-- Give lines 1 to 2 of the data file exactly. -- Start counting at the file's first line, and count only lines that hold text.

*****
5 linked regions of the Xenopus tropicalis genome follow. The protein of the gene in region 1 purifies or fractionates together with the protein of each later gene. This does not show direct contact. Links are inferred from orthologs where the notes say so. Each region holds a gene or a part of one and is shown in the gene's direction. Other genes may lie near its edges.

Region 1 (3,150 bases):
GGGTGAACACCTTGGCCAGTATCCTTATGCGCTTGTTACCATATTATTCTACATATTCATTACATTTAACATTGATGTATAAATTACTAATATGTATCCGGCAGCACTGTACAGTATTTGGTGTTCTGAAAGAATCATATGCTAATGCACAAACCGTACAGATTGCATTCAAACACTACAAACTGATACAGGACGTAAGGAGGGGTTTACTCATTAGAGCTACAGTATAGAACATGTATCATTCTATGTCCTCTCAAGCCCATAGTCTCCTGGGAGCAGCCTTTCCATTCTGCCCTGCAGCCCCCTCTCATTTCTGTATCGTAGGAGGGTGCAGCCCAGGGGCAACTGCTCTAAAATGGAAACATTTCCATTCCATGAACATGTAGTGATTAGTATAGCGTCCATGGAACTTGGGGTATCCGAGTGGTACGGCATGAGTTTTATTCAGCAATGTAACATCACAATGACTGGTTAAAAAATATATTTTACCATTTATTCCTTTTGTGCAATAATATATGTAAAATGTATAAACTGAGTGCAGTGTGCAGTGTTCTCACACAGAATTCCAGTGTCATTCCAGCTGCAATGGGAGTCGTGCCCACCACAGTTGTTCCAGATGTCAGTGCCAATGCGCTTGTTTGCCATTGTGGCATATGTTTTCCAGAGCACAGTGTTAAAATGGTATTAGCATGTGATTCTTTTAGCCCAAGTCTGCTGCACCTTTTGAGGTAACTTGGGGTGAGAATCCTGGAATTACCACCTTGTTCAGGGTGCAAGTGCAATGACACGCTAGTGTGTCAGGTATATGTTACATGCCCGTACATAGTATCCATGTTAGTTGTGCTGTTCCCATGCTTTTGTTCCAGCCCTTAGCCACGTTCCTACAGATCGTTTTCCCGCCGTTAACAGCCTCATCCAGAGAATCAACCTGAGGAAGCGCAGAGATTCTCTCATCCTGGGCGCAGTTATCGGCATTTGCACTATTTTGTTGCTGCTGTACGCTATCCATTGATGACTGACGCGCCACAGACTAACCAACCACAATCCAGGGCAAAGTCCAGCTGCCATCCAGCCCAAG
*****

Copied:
5 linked regions of the Xenopus tropicalis genome follow. The protein of the gene in region 1 purifies or fractionates together with the protein of each later gene. This does not show direct contact. Links are inferred from orthologs where the notes say so. Each region holds a gene or a part of one and is shown in the gene's direction. Other genes may lie near its edges.

Region 1 (3,150 bases):